One of the hats I wear is that of university tutor. I’m teaching “Advertising Principles” and one of the ads the students are analysing, is the famous Apple television commercial – 1984.
This is interesting in a number of ways, the main one being none of the students were alive when the ad ran. It is at least a decade older than the students – frightening really.
A quick glance around the room and you can see the power of the Apple brand. Of those students who use a laptop or tablet to take notes (or surf while I teach) all but one uses an iThingo. Australians have the highest per capita ownership of iThingos in the world.
But one student stands out – he has a new Microsoft “Surface” tablet. I asked him why he bought it instead of an iThingo and he said it was a better tablet. I couldn’t argue as I have no idea which is better, though when asked, everyone has an opinion about it.
I then asked him how he felt being one of the only ones who owned a Surface on campus. He smiled a wry smile and said “a rebel“. Apparently other students have been ribbing him about his choice of tablet – but this only gives him a sense of pride in his individualism.
If you had asked me to do a word association test with Microsoft, the word “rebel” would not have made my list – ever. Let alone “individual“. Just picture all those Mac versus PC ads, Bill Gates versus Steve Jobs – the brands are poles apart. Back when, Apple was the challenger brand to the Champion brand of Microsoft and the associated PCs.
As a result of this insight, we explored the position of the Apple brand today, compared to when the 1984 commercial ran. For those who don’t know, it only ran once at halftime in the Superbowl.
In the 1984 ad, IBM was positioned as the big brother computer company forcing all people to comply like slaves without choice, to IBM standards. The Macintosh was supposed to set people free from IBM (and PCs) and give them choice.
The Apple ad was to reflect George Orwell’s book 1984 and was directed by Ridley Scott, famous for Blade Runner and the Alien movie series.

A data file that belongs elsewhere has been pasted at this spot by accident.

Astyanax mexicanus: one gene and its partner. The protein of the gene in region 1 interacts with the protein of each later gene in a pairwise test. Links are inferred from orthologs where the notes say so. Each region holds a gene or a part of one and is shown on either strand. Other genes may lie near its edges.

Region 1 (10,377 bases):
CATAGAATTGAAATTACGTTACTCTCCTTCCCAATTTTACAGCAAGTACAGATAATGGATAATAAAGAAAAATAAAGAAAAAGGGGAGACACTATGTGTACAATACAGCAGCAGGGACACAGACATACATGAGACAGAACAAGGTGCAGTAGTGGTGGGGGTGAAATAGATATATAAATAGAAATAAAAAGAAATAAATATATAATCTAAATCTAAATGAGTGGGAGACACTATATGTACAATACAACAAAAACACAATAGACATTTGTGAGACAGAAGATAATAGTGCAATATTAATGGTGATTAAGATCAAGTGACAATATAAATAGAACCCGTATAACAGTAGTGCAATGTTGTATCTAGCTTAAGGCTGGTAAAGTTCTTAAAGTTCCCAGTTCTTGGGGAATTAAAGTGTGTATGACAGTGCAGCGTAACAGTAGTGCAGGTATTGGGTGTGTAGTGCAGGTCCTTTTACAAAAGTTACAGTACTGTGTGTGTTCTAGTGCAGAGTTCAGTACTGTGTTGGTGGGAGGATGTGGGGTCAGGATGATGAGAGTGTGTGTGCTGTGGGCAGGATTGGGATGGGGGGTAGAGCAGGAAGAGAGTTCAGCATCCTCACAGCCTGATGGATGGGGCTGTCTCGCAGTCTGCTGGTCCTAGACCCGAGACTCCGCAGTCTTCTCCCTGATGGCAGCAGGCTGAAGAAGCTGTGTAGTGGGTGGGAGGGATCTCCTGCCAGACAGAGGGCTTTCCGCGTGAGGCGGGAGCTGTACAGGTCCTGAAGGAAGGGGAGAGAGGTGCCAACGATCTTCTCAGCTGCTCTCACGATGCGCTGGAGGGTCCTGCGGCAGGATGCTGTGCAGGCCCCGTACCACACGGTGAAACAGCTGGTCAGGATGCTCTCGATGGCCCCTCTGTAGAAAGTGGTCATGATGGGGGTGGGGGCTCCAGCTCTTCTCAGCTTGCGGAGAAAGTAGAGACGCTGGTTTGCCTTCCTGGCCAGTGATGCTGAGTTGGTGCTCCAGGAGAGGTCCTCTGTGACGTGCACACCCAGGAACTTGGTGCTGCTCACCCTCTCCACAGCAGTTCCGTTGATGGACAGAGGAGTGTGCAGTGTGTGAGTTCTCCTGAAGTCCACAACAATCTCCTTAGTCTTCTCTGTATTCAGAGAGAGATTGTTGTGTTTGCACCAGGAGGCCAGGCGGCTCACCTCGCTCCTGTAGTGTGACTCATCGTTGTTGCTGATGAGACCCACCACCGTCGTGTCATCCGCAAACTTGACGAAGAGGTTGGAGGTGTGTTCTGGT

Fast forward 30 years to 2014. Now Apple is the dominant computer brand (and has just partnered with IBM in business products). Users are restricted to the Apple operating system and on most iThingos cannot use software like Flash for example.
The class argued that Apple is now very much like IBM was in 1984 – domineering, controlling and all-powerful. So what is the opportunity for Microsoft – that once domineering, controlling and all-powerful software brand?
Well here’s a thought – Microsoft could become a challenger brand to Apple! It could position itself as a rebel brand for those sick of being an iSheep.
Imagine Microsoft versus iThingo ads, where iThingo was the grey standard while Microsoft was the bright future?
Given the way digi-fashions change so quickly, anything is possible. After all, geeks now rule the marketing world.
Just look at what designer stains have done for tattoos – you’re not a celebrity unless you have a (obviously visible) designer stain. Only a few years ago the only people with tatts were bikies, criminals, returned vets and ladies of the night. Now school teachers wear their stains with pride.
So it’s not beyond the realms of possibility that Microsoft becomes sexy and once again rules the world! That in itself is a scary thought – but from a marketing perspective it’s a delicious one.
Though as much as I don’t like to say it, they’ll have to rebrand first – that logo is sooo last century. And it has no retro cred.
I’m off to check the share prices – you never know…